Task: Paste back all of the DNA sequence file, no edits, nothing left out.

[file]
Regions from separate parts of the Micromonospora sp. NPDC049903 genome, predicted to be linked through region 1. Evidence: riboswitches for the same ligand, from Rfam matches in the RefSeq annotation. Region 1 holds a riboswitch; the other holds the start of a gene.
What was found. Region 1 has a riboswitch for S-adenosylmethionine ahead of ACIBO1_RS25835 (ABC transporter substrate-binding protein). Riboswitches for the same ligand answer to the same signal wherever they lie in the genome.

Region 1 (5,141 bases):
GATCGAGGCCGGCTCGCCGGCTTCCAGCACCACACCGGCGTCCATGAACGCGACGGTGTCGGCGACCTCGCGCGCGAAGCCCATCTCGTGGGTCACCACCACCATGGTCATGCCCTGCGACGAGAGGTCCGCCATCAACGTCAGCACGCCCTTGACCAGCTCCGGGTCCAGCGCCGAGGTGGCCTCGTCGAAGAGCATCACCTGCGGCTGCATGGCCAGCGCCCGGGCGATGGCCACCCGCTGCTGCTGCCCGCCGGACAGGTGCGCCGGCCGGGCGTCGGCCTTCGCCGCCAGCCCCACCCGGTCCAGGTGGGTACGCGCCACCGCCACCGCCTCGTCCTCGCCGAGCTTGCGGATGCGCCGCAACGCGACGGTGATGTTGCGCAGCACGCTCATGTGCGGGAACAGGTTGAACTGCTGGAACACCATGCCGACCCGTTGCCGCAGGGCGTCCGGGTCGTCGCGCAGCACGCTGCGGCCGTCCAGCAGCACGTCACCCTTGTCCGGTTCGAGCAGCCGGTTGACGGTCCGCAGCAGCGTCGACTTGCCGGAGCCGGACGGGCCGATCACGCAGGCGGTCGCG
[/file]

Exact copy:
Regions from separate parts of the Micromonospora sp. NPDC049903 genome, predicted to be linked through region 1. Evidence: riboswitches for the same ligand, from Rfam matches in the RefSeq annotation. Region 1 holds a riboswitch; the other holds the start of a gene.
What was found. Region 1 has a riboswitch for S-adenosylmethionine ahead of ACIBO1_RS25835 (ABC transporter substrate-binding protein). Riboswitches for the same ligand answer to the same signal wherever they lie in the genome.

Region 1 (5,141 bases):
GATCGAGGCCGGCTCGCCGGCTTCCAGCACCACACCGGCGTCCATGAACGCGACGGTGTCGGCGACCTCGCGCGCGAAGCCCATCTCGTGGGTCACCACCACCATGGTCATGCCCTGCGACGAGAGGTCCGCCATCAACGTCAGCACGCCCTTGACCAGCTCCGGGTCCAGCGCCGAGGTGGCCTCGTCGAAGAGCATCACCTGCGGCTGCATGGCCAGCGCCCGGGCGATGGCCACCCGCTGCTGCTGCCCGCCGGACAGGTGCGCCGGCCGGGCGTCGGCCTTCGCCGCCAGCCCCACCCGGTCCAGGTGGGTACGCGCCACCGCCACCGCCTCGTCCTCGCCGAGCTTGCGGATGCGCCGCAACGCGACGGTGATGTTGCGCAGCACGCTCATGTGCGGGAACAGGTTGAACTGCTGGAACACCATGCCGACCCGTTGCCGCAGGGCGTCCGGGTCGTCGCGCAGCACGCTGCGGCCGTCCAGCAGCACGTCACCCTTGTCCGGTTCGAGCAGCCGGTTGACGGTCCGCAGCAGCGTCGACTTGCCGGAGCCGGACGGGCCGATCACGCAGGCGGTCGCG